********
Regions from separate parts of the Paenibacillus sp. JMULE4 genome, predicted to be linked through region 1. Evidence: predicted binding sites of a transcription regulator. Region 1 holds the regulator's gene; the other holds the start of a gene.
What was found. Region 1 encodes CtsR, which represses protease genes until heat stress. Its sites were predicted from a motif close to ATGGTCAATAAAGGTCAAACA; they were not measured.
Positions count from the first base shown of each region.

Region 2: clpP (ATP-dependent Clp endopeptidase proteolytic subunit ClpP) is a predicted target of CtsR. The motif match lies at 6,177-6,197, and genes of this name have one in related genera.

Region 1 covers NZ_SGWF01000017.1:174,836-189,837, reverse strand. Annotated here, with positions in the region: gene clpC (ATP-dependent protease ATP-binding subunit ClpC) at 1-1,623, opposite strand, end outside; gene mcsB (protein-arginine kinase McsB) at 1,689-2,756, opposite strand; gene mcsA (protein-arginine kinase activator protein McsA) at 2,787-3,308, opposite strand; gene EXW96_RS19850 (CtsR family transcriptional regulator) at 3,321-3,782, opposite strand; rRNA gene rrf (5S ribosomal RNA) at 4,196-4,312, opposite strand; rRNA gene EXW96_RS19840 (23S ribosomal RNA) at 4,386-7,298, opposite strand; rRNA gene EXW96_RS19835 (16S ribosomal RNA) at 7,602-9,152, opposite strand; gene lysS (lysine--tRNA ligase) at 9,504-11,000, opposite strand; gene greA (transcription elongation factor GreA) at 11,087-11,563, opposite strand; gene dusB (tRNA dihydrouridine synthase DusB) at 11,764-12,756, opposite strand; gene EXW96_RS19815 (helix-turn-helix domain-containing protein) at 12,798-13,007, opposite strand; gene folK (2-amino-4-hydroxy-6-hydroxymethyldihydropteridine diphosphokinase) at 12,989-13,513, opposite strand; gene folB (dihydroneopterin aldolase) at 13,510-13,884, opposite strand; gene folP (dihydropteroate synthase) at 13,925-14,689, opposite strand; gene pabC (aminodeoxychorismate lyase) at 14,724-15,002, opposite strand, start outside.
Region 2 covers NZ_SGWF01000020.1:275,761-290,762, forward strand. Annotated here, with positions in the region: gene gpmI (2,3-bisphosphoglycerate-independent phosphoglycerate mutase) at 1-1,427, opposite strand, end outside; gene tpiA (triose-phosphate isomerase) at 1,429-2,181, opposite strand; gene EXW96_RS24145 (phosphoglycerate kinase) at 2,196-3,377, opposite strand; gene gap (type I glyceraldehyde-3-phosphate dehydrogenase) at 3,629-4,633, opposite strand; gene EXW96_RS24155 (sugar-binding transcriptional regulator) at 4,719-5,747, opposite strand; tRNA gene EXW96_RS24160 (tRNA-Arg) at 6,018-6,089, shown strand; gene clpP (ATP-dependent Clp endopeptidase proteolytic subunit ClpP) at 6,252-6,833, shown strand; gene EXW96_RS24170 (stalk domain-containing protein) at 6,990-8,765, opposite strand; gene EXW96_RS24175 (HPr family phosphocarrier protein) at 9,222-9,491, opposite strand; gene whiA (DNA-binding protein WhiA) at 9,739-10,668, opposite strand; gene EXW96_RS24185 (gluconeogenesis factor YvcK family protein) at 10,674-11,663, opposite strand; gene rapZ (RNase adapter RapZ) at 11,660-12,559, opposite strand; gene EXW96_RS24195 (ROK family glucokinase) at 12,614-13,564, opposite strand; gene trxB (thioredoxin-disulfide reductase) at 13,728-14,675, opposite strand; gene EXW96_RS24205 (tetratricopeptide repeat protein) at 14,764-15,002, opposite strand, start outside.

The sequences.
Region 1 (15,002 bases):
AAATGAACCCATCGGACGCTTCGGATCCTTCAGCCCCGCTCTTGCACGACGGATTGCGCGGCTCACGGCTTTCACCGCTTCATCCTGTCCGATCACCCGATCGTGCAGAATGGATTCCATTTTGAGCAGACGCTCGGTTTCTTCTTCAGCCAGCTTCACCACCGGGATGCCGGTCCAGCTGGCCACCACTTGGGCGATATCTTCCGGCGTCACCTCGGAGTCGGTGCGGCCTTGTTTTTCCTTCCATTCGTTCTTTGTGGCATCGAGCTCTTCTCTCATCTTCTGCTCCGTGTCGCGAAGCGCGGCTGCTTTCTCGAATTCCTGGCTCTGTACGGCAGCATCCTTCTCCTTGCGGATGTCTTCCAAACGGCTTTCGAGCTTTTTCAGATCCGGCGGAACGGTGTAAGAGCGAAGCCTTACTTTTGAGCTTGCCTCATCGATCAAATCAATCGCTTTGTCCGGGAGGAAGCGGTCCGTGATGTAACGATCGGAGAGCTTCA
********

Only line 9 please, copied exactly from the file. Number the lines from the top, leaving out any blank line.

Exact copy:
AAATGAACCCATCGGACGCTTCGGATCCTTCAGCCCCGCTCTTGCACGACGGATTGCGCGGCTCACGGCTTTCACCGCTTCATCCTGTCCGATCACCCGATCGTGCAGAATGGATTCCATTTTGAGCAGACGCTCGGTTTCTTCTTCAGCCAGCTTCACCACCGGGATGCCGGTCCAGCTGGCCACCACTTGGGCGATATCTTCCGGCGTCACCTCGGAGTCGGTGCGGCCTTGTTTTTCCTTCCATTCGTTCTTTGTGGCATCGAGCTCTTCTCTCATCTTCTGCTCCGTGTCGCGAAGCGCGGCTGCTTTCTCGAATTCCTGGCTCTGTACGGCAGCATCCTTCTCCTTGCGGATGTCTTCCAAACGGCTTTCGAGCTTTTTCAGATCCGGCGGAACGGTGTAAGAGCGAAGCCTTACTTTTGAGCTTGCCTCATCGATCAAATCAATCGCTTTGTCCGGGAGGAAGCGGTCCGTGATGTAACGATCGGAGAGCTTCA